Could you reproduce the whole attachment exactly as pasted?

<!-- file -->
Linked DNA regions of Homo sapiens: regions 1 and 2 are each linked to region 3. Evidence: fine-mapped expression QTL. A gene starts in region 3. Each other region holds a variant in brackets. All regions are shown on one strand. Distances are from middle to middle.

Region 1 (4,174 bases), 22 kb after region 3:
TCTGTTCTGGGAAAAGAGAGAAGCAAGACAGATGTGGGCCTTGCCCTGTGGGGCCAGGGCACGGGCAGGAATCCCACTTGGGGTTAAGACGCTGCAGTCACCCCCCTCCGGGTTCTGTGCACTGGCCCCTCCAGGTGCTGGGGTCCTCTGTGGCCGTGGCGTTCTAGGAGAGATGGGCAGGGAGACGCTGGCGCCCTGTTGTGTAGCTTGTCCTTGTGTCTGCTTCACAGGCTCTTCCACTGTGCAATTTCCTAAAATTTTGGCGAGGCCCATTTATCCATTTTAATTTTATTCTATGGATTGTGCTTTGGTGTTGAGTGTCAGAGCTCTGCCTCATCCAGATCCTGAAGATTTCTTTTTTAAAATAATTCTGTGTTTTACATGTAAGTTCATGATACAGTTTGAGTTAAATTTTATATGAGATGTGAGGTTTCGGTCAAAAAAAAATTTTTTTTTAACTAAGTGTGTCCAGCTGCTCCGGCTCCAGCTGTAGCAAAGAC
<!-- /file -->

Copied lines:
Linked DNA regions of Homo sapiens: regions 1 and 2 are each linked to region 3. Evidence: fine-mapped expression QTL. A gene starts in region 3. Each other region holds a variant in brackets. All regions are shown on one strand. Distances are from middle to middle.

Region 1 (4,174 bases), 22 kb after region 3:
TCTGTTCTGGGAAAAGAGAGAAGCAAGACAGATGTGGGCCTTGCCCTGTGGGGCCAGGGCACGGGCAGGAATCCCACTTGGGGTTAAGACGCTGCAGTCACCCCCCTCCGGGTTCTGTGCACTGGCCCCTCCAGGTGCTGGGGTCCTCTGTGGCCGTGGCGTTCTAGGAGAGATGGGCAGGGAGACGCTGGCGCCCTGTTGTGTAGCTTGTCCTTGTGTCTGCTTCACAGGCTCTTCCACTGTGCAATTTCCTAAAATTTTGGCGAGGCCCATTTATCCATTTTAATTTTATTCTATGGATTGTGCTTTGGTGTTGAGTGTCAGAGCTCTGCCTCATCCAGATCCTGAAGATTTCTTTTTTAAAATAATTCTGTGTTTTACATGTAAGTTCATGATACAGTTTGAGTTAAATTTTATATGAGATGTGAGGTTTCGGTCAAAAAAAAATTTTTTTTTAACTAAGTGTGTCCAGCTGCTCCGGCTCCAGCTGTAGCAAAGAC